\(\begin{array}{l}0=-2t\left(t-4\right)-\left(t-4\right)\\0=\left(-2t-1\right)\left(t-4\right)\\0=-1\left(2t+1\right)\left(t-4\right)\end{array}\)

Use the Zero Product Property. There is no need to set the constant factor \(-1\) will never equal zero.

\(2t+1=0\,\,\,\,\,\,\text{or}\,\,\,\,\,\,t-4=0\)

Solve each equation.

\(t=-\frac{1}{2}\,\,\,\,\,\,\text{or}\,\,\,\,\,\,t=4\)

Interpret the answer. Since *t* represents time, it cannot be a negative number; only \(t=4\) makes sense in this context.

\(t=4\)

#### Answer

The rocket will hit the ground 4 seconds after being launched.

[/hidden-answer]

In the next example we will solve for the time that the rocket is at a given height other than zero.

Example

Use the formula for the height of the rocket in the previous example to find the time when the rocket is 4 feet from hitting the ground on it’s way back down. Refer to the image.

\(h=−2t^{2}+7t+4\)

[reveal-answer q=”198118″]Show Solution[/reveal-answer]

[hidden-answer a=”198118″]

**Read and understand: **We are given that the height of the rocket is 4 feet from the ground on it’s way back down. We want to know how long it has taken the rocket to get to that point in it’s path, we are going to solve for t.

**Translate: **Substitute h = 4 into the formula for height, and try to get zero on one side since we know we can use the zero product principle to solve polynomials.

**Write and Solve:**

\(\begin{array}{l}h=−2t^{2}+7t+4\\4=-2t^2+7t+4\\\underline{-4}\,\,\,\,\,\,\,\,\,\,\,\,\,\,\,\,\,\,\,\,\,\,\,\,\,\,\,\,\,\underline{-4}\\0=-2t^2+7t\end{array}\)

Now we can factor out a t from each term:

\(0=t\left(-2t+7\right)\)

Solve each equation for t using the zero product principle:

\(\begin{array}{l}t=0\text{ OR }-2t+7=0\\\,\,\,\,\,\,\,\,\,\,\,\,\,\,\,\,\,\,\,\,\,\,\,\,\,\,\,\,\,\,\,\,\,\,\,\,\,\,\underline{-7}\,\,\,\,\,\,\,\underline{-7}\\\,\,\,\,\,\,\,\,\,\,\,\,\,\,\,\,\,\,\,\,\,\,\,\,\,\,\,\,\,\,\,\,\,\,\,\,\,\,\frac{-2t}{-2}=\frac{-7}{-2}\\\,\,\,\,\,\,\,\,\,\,\,\,\,\,\,\,\,\,\,\,\,\,\,\,\,\,\,\,\,\,\,\,\,\,\,\,\,\,t=\frac{7}{2}=3.5\end{array}\)

**Interpret: **It doesn’t make sense for us to choose t=0 because we are interested in the amount of time that has passed when the projectile is 4 feet from hitting the ground on it’s way back down. We will choose t=3.5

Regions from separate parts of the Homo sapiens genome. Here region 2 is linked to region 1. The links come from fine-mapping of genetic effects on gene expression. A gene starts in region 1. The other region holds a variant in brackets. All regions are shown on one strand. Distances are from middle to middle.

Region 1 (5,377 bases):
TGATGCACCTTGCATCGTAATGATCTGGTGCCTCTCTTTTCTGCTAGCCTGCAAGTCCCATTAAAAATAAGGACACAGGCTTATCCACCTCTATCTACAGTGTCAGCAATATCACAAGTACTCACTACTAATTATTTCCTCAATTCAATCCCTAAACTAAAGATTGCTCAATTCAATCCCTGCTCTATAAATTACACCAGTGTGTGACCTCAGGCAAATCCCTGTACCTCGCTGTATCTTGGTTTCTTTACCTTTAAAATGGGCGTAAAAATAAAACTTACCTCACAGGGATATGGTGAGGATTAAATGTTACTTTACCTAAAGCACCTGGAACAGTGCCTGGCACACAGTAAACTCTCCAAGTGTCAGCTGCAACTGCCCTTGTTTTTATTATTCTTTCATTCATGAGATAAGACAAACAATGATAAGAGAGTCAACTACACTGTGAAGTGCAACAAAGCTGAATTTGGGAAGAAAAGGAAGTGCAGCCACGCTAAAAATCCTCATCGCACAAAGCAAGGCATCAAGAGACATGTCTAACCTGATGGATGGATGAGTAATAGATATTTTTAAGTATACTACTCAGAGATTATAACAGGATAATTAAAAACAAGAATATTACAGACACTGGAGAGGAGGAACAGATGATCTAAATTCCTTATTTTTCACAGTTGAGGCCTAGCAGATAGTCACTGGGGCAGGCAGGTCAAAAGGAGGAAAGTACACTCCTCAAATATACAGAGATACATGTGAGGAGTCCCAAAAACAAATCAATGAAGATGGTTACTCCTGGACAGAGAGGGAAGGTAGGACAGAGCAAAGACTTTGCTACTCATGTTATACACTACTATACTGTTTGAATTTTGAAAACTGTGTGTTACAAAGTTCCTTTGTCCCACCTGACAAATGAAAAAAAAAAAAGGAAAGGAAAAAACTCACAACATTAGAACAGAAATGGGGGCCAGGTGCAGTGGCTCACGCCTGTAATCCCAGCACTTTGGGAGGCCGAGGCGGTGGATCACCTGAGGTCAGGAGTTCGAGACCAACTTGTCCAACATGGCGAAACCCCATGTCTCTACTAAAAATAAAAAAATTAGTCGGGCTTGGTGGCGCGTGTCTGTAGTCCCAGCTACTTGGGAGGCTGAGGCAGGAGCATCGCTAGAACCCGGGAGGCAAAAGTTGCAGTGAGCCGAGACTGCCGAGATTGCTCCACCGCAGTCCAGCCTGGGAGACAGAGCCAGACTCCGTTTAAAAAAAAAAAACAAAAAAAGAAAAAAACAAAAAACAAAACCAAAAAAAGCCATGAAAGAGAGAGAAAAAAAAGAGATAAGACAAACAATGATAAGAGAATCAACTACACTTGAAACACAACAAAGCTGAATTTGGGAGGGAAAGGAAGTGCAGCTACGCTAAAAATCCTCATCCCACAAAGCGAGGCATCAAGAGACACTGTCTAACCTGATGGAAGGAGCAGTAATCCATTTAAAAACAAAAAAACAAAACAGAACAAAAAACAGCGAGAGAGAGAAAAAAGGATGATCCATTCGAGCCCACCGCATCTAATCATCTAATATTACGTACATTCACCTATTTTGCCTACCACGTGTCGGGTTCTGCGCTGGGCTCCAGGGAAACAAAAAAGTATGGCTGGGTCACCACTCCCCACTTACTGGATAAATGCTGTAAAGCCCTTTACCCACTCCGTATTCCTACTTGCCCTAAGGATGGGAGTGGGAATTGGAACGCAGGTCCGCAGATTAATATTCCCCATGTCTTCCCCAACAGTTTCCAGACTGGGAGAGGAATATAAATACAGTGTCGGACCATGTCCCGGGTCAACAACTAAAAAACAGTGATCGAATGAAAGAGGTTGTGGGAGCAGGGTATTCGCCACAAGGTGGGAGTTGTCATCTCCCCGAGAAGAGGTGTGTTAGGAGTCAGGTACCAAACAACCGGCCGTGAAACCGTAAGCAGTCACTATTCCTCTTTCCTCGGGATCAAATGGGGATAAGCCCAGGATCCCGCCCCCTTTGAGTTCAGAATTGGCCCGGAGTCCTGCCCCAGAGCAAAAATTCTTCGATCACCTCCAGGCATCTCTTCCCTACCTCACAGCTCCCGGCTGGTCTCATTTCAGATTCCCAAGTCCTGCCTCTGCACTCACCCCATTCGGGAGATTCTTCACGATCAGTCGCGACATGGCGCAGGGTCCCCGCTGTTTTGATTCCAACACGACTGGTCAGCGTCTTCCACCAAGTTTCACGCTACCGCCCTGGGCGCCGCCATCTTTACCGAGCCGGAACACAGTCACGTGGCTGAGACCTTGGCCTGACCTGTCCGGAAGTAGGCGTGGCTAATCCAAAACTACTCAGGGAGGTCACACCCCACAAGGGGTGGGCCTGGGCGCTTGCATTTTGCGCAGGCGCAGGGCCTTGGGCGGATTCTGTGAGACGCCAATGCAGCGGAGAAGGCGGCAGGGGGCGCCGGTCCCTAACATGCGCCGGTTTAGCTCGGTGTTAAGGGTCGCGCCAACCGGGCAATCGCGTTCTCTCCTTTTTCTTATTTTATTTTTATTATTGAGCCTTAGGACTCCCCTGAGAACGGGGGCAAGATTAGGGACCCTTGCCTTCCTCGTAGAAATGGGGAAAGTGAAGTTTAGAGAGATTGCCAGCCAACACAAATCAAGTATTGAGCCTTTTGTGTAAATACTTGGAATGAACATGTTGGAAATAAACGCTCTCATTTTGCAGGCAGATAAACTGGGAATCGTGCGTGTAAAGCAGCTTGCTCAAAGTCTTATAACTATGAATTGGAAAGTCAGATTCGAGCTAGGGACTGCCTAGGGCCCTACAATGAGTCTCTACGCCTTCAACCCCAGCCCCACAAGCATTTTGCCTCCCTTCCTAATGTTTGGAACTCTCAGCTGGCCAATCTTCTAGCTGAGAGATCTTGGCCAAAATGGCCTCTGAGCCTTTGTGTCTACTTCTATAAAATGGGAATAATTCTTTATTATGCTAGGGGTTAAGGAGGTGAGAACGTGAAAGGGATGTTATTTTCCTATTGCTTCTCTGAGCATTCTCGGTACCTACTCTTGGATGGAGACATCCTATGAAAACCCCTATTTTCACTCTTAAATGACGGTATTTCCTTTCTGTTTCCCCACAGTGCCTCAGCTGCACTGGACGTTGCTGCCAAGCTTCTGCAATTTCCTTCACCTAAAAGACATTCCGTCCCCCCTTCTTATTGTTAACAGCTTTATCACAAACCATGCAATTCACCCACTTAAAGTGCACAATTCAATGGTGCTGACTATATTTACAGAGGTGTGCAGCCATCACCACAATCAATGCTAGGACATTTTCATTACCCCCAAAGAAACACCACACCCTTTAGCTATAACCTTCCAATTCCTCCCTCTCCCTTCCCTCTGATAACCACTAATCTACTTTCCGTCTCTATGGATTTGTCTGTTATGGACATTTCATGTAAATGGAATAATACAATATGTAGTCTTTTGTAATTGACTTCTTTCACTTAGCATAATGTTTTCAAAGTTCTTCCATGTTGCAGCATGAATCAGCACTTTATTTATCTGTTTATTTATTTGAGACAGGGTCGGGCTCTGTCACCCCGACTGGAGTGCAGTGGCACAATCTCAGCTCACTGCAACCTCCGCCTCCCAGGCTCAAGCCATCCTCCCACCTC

#### Answer

\(t=3.5\text{ seconds }\)

[/hidden-answer]

The video that follows presents another example of solving a quadratic equation that represents parabolic motion.

In this section we introduced the concept of projectile motion, and showed that it can be modeled with a quadratic polynomial. While the models used in these examples are simple, the concepts and interpretations are the same. The methods used to solve quadratic polynomials that don’t factor easily are many and well known, it is likely you will come across more in your studies.

### Summary

You can find the solutions, or roots, of quadratic equations by setting one side equal to zero, factoring the polynomial, and then applying the Zero Product Property. The Principle of Zero Products states that if \(a=0\) or \(b=0\), or both *a* and *b* are 0. Once the polynomial is factored, set each factor equal to zero and solve them separately. The answers will be the set of solutions for the original equation.

Not all solutions are appropriate for some applications. In many real-world situations, negative solutions are not appropriate and must be discarded.

- "Cops' Latest Tool in High-speed Chases: GPS Projectiles."
*CBSNews*. CBS Interactive, n.d. Web. 14 June 2016. ↵

- Revision and Adaptation.
**Provided by**: Lumen Learning.**License**:*CC BY: Attribution* - Pythagorean Theorem, Description and Examples.
**Provided by**: Lumen Learning.**License**:*CC BY: Attribution* - Factoring Application - Find the Lengths of Three Sides of a Right Triangle (Pythagorean Theorem).
**Authored by**: James Sousa (Mathispower4u.com) for Lumen Learning.**Located at**: https://youtu.be/xeP5pRBqsNs.**License**:*CC BY: Attribution* - Parabolic motion description and example.
**Provided by**: Lumen Learning.**License**:*CC BY: Attribution* - Factoring Application - Find the Time When a Projectile Hits and Ground.
**Authored by**: James Sousa (Mathispower4u.com) for Lumen Learning.**Located at**: https://youtu.be/hsWSzu3KcPU.**License**:*CC BY: Attribution*

- Ex 2: Quadratic Equation App - Find the Dimensions of a Rectangle Given Area (Factoring).
**Authored by**: James Sousa (Mathispower4u.com) .**Located at**: https://youtu.be/PvXsWZp588o.**License**:*CC BY: Attribution* - Ex: Solve a Quadratic Equation Using Factor By Grouping.
**Authored by**: James Sousa (Mathispower4u.com) .**Located at**: https://youtu.be/04zEXaOiO4U.**License**:*CC BY: Attribution* - Ex: Factor and Solve Quadratic Equation - Trinomial a = -1.
**Authored by**: James Sousa (Mathispower4u.com) .**Located at**: https://youtu.be/nZYfgHygXis.**License**:*CC BY: Attribution* - Unit 12: Factoring, from Developmental Math: An Open Program.
**Provided by**: Monterey Institute of Technology and Education.**Located at**: http://nrocnetwork.org/resources/downloads/nroc-math-open-textbook-units-1-12-pdf-and-word-formats/.**License**:*CC BY: Attribution* - Celestial Navigation Math.
**Authored by**: TabletClass Math.**Located at**: https://www.youtube.com/watch?v=XWLZKmPU17M.**License**:*All Rights Reserved*.**License Terms**: Standard Youtube License - Pythagorean Theorem.
**Provided by**: Wikipedia.**Located at**: https://en.Wikipedia.org/wiki/Pythagorean_theorem.**License**:*CC BY-SA: Attribution-ShareAlike* - Parabolic water trajectory.
**Authored by**: By GuidoB.**Located at**: https://commons.wikimedia.org/w/index.php?curid=8015696.**License**:*CC BY-SA: Attribution-ShareAlike*